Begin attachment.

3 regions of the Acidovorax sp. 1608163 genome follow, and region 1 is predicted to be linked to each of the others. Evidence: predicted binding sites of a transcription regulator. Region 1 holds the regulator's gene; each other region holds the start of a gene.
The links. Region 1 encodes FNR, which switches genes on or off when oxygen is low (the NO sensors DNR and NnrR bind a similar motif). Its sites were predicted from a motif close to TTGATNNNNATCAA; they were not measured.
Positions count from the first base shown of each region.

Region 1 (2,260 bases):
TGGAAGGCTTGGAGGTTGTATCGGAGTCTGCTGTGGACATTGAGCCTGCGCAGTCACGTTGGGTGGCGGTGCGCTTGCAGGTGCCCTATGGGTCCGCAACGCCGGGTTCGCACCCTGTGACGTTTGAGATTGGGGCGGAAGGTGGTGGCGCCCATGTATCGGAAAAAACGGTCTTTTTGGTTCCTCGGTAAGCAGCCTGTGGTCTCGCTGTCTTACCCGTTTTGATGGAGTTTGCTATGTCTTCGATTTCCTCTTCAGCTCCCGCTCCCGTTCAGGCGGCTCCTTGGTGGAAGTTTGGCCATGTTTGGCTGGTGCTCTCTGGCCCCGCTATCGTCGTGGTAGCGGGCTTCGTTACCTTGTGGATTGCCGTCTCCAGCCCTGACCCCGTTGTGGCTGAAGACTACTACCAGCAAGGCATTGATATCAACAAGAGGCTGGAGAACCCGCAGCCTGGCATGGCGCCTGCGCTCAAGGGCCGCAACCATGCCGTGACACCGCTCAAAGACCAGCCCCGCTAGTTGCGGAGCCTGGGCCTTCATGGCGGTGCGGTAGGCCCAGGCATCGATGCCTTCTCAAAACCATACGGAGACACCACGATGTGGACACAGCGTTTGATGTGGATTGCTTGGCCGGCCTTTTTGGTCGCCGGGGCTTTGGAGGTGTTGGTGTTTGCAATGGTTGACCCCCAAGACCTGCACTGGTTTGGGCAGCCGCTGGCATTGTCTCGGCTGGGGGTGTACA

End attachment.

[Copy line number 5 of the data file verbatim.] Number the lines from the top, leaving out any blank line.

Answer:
TGGAAGGCTTGGAGGTTGTATCGGAGTCTGCTGTGGACATTGAGCCTGCGCAGTCACGTTGGGTGGCGGTGCGCTTGCAGGTGCCCTATGGGTCCGCAACGCCGGGTTCGCACCCTGTGACGTTTGAGATTGGGGCGGAAGGTGGTGGCGCCCATGTATCGGAAAAAACGGTCTTTTTGGTTCCTCGGTAAGCAGCCTGTGGTCTCGCTGTCTTACCCGTTTTGATGGAGTTTGCTATGTCTTCGATTTCCTCTTCAGCTCCCGCTCCCGTTCAGGCGGCTCCTTGGTGGAAGTTTGGCCATGTTTGGCTGGTGCTCTCTGGCCCCGCTATCGTCGTGGTAGCGGGCTTCGTTACCTTGTGGATTGCCGTCTCCAGCCCTGACCCCGTTGTGGCTGAAGACTACTACCAGCAAGGCATTGATATCAACAAGAGGCTGGAGAACCCGCAGCCTGGCATGGCGCCTGCGCTCAAGGGCCGCAACCATGCCGTGACACCGCTCAAAGACCAGCCCCGCTAGTTGCGGAGCCTGGGCCTTCATGGCGGTGCGGTAGGCCCAGGCATCGATGCCTTCTCAAAACCATACGGAGACACCACGATGTGGACACAGCGTTTGATGTGGATTGCTTGGCCGGCCTTTTTGGTCGCCGGGGCTTTGGAGGTGTTGGTGTTTGCAATGGTTGACCCCCAAGACCTGCACTGGTTTGGGCAGCCGCTGGCATTGTCTCGGCTGGGGGTGTACA